The Loft was one of the early bands on Alan McGee's Creation label. The band started out as the Living Room in 1980, with singer/guitarist Peter Astor, drummer Dave Morgan, bassist Bill Prince, and lead guitarist Andy Strickland as members. Upon realizing that they shared their name with a venue run by McGee, the Television-inspired band changed their name to The Loft. After meeting up with the club owner, they began playing there regularly and wound up on his label. The single "Up the Hill and Down the Slope" won the group and the then-fledgling label a good amount of attention, winning the group a spot on The Oxford Road Show, a television program on BBC2; along with the Jesus & Mary Chain's debut single, it also upped Creation's profile during their early lean period.

While on a tour opening for the Colour Field, a major rift between the group grew extremely deep; there was the Morgan/Astor half and the Prince/Strickland half. Perhaps, not surprisingly, the former half was the second half to join upon the band's inception. Prior to a major show opening for the Colour Field at the Hammersmith Palais, Astor informed Prince over the phone of his wish to sack him and Strickland and continue with Morgan under the same name. After Prince told Strickland of the call, Strickland demanded that Astor be present for the gig. Astor showed; prior to the final song of the band's set, Strickland foiled the singer and told the packed crowd that The Loft would be no more after that show.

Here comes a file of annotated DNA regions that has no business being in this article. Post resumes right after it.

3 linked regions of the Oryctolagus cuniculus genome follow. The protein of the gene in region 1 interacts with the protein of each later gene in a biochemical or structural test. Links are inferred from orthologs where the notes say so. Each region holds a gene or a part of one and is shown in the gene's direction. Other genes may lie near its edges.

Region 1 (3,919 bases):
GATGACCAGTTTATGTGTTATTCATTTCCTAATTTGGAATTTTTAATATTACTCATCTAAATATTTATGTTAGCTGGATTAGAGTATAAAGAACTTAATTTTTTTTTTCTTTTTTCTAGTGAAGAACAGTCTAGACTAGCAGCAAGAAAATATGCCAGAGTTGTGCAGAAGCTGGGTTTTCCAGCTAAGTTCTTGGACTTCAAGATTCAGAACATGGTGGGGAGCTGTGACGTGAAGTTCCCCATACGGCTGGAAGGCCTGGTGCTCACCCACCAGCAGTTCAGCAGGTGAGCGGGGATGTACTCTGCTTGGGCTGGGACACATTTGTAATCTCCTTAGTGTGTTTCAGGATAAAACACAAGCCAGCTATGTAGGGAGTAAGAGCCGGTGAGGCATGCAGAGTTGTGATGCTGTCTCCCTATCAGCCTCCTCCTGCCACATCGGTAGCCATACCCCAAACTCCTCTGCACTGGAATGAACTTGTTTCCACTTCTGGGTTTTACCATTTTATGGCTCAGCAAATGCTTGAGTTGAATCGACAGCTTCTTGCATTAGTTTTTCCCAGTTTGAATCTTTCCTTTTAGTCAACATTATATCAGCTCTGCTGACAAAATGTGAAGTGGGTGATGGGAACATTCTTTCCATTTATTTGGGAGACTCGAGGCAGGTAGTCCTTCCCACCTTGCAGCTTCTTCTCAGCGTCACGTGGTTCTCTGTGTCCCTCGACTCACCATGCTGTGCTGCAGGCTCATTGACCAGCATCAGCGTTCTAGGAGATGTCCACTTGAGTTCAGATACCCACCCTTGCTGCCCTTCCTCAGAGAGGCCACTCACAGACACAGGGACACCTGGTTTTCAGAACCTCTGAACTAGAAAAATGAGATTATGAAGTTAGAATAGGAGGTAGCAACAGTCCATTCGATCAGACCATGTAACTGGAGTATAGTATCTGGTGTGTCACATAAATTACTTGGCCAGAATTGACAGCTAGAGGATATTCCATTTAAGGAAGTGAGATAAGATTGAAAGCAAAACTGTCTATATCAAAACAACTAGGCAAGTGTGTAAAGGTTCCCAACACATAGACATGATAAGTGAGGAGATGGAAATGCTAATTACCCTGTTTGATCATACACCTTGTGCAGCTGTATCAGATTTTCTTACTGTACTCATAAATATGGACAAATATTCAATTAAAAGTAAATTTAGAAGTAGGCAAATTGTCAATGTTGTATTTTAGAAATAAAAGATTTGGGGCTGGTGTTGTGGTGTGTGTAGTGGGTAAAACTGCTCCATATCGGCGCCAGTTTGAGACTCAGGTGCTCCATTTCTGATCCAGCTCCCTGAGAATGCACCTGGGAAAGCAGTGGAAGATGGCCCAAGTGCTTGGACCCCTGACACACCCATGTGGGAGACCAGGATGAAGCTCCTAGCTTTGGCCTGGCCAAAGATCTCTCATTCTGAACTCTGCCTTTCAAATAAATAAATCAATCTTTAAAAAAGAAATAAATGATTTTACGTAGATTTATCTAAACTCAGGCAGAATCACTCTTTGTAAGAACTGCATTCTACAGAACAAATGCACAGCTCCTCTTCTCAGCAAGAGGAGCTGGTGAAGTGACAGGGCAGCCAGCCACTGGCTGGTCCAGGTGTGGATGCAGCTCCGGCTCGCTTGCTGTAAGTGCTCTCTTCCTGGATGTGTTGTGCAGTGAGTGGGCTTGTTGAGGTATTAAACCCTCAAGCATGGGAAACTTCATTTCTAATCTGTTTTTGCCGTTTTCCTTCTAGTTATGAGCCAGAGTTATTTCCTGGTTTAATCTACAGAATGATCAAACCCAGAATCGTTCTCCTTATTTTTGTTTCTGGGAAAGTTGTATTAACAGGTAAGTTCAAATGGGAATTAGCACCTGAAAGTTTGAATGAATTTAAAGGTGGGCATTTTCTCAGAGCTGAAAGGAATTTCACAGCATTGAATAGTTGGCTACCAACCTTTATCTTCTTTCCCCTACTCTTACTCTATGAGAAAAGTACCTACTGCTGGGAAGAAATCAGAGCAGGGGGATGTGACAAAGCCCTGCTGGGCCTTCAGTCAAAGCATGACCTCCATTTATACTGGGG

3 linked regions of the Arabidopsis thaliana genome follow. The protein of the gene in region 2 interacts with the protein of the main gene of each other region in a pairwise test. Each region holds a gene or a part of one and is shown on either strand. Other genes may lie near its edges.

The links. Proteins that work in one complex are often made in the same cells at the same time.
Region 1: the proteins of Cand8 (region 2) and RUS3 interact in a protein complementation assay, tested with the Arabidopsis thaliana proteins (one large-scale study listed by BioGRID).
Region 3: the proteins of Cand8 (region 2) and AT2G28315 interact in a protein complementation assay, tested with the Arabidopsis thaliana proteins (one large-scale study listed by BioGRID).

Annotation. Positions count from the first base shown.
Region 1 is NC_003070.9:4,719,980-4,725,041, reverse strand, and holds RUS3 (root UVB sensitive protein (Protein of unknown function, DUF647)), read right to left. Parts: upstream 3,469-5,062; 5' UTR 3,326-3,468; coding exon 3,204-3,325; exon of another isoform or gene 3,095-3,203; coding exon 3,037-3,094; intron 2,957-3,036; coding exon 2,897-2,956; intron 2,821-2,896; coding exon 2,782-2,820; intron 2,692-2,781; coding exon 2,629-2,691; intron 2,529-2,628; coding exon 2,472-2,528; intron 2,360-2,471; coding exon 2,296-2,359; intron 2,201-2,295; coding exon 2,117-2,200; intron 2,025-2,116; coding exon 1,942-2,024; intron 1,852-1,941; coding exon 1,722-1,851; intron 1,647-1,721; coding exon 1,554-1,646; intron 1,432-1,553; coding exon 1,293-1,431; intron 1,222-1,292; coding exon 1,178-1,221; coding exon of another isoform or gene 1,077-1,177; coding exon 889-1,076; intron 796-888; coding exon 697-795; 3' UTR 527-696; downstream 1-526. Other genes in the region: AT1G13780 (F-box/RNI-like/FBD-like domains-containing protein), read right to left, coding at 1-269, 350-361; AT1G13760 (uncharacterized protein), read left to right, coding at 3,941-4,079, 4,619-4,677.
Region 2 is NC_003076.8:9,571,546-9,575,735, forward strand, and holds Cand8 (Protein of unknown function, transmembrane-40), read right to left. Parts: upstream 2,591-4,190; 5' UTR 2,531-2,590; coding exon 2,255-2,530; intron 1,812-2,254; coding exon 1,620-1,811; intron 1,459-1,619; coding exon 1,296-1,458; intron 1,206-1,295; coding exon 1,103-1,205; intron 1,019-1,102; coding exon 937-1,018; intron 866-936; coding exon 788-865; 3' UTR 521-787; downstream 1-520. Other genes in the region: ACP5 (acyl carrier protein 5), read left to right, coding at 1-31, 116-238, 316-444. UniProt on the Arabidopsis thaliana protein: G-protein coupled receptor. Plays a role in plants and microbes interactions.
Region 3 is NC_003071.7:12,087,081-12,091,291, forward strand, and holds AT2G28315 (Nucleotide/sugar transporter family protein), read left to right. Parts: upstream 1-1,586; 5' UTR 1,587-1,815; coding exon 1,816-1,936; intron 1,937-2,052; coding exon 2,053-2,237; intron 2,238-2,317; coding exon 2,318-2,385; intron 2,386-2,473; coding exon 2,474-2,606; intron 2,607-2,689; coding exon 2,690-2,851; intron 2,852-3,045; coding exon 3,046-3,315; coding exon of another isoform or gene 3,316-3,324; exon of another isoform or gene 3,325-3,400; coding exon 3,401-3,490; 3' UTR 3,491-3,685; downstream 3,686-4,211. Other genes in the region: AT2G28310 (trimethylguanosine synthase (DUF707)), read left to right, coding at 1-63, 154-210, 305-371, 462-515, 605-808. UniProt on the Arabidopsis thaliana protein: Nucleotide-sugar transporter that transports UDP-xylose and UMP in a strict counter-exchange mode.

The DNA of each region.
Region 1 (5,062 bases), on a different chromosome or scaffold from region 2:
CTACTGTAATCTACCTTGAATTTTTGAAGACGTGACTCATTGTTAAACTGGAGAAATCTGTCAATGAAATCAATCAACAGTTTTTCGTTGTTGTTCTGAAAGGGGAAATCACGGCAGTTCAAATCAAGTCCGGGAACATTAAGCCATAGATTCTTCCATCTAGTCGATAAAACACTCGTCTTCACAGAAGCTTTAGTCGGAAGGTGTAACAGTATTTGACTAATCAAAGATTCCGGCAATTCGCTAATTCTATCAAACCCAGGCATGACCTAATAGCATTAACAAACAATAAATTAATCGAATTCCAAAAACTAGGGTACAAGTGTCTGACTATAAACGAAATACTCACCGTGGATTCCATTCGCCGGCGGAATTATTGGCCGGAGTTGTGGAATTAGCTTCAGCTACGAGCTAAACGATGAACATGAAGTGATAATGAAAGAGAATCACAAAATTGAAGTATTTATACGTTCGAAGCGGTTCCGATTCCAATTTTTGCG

Almost immediately after the dramatic public split, Astor formed the Weather Prophets with Morgan (he also released solo records and formed the Wisdom of Harry later on). Strickland and Prince went on to play in a couple of minor bands and also continued working sporadically as music journalists; Strickland also ended up managing the Dotmusic website. Once Around the Fair, a compilation of The Loft's material, was issued posthumously by Creation. ~ Andy Kellman, All Music Guide